An undercurrent of the book, of which Webb is probably unaware, is that much of his motivation may have been prompted by a desire to please his father, a collier who spent a decade underground.

Webb was not always kind to his son when watching him play for such boyhood clubs as Bethel Rovers.

Unimpressed by his lad's readiness to shy away from tough tackles and shirk  headed challenges, Webb Senior would describe him as a " big girl's blouse" - hardly the best way to inspire a young player.

"I hated getting stuck in and tended to shy away from crunching tackles,"confesses Howard. "Unusually for someone so tall, I was pretty cr-p in the air and dreaded going up for headers."

But despite the brickbats, a strong  bond always prevailed between father and son, such that the former would often travel with him to matches, later dispensing post-match encouragement in times good and bad.

On one fateful journey, Billy fell asleep at the steering wheel  and their car ended up in dyke at the side of the A1 road near Worksop.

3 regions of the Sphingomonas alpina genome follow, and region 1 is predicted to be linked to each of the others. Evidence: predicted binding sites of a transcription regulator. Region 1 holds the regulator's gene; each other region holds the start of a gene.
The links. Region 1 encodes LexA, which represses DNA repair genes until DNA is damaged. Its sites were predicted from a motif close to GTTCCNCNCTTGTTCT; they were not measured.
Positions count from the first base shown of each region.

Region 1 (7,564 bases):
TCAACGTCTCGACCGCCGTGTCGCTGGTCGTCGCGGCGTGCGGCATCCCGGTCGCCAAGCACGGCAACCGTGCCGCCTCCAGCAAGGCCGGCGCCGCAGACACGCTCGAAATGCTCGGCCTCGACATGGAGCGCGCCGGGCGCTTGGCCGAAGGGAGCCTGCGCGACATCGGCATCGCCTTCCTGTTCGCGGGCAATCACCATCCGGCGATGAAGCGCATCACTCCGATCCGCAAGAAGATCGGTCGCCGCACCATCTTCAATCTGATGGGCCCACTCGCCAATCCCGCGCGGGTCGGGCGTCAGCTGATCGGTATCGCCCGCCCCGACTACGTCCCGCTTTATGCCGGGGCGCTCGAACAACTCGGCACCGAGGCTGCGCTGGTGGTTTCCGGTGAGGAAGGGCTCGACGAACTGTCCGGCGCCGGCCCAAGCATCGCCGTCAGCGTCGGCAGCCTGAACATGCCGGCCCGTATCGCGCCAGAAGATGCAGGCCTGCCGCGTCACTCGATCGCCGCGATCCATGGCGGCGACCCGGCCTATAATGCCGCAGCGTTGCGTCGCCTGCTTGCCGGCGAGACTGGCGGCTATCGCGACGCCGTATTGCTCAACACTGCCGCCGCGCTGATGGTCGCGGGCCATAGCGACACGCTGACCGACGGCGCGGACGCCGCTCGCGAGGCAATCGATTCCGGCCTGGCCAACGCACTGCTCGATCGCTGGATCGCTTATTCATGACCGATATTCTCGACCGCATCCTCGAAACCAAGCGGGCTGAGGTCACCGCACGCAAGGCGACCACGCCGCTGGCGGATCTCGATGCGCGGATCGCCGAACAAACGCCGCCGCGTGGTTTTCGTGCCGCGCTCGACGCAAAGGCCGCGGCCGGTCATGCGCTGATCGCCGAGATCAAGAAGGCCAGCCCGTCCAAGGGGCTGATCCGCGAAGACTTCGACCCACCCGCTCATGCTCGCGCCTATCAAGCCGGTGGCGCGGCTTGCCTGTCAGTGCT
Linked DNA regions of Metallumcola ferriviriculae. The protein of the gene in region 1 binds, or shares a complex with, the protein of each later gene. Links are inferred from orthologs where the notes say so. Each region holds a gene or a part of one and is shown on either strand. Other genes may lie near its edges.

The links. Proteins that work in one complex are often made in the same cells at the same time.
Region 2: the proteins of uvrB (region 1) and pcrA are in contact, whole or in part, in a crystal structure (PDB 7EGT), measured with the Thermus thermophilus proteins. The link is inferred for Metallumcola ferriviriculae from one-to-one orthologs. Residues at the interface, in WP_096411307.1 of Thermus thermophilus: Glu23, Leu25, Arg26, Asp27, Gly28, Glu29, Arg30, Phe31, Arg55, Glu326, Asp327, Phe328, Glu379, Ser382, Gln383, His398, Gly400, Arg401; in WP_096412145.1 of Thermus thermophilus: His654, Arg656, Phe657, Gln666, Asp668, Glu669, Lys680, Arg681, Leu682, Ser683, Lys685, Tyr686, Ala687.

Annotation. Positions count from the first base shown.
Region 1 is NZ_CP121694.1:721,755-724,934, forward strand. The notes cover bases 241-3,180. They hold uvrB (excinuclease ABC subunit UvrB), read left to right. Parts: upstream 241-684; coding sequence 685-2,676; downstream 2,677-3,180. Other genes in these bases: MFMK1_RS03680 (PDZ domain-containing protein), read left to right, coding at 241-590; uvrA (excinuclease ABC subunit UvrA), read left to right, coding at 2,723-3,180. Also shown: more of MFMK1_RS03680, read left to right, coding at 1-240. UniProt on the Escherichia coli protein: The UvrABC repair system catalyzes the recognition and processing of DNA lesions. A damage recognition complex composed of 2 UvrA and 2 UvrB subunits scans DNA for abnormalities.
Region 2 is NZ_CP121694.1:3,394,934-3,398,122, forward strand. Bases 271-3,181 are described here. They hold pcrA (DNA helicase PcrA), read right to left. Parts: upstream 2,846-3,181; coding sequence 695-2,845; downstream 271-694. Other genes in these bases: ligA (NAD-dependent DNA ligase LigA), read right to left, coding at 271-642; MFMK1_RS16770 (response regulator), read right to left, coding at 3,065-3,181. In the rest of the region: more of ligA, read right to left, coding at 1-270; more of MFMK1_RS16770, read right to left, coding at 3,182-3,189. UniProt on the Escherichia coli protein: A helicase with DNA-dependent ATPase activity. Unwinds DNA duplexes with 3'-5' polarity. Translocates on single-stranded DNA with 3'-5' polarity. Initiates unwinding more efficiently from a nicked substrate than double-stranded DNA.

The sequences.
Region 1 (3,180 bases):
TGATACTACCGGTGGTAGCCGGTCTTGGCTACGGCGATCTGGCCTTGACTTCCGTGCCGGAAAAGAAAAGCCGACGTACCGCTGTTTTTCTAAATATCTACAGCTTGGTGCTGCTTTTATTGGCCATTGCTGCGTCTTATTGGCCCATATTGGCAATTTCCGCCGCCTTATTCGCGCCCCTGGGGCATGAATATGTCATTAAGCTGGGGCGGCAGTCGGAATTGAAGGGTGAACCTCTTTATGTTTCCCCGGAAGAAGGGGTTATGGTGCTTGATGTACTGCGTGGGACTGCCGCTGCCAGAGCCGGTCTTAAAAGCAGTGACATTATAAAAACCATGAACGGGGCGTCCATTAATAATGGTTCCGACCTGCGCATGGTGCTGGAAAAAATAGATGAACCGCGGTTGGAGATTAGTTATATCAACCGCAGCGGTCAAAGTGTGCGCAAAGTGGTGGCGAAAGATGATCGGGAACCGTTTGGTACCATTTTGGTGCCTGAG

The book will be fabulously helpful to other referees especially those starting out in the game because the author is so forthcoming about his stinkers and about the challenges of managing the pressure (and often downright spitefulness) from players, managers, fans,  media pundits and sometimes even from fellow referees.

He recalls a "particularly troublesome" match in December, 2004, at Goodison Park between Everton and Bolton where he allowed himself to be swayed by the febrile atmosphere.

At around about the 30-minute mark - often a critical point in a referee's match control - he found himself "starting to hide which is a cardinal sin for my profession".

He says: "Rather than being intimidated by my surroundings, I should have. maintained the courage of my convictions, but I failed to do so.

"I was, to coin a phrase, bottling it. The game went from bad to worse, and I just wanted to go home."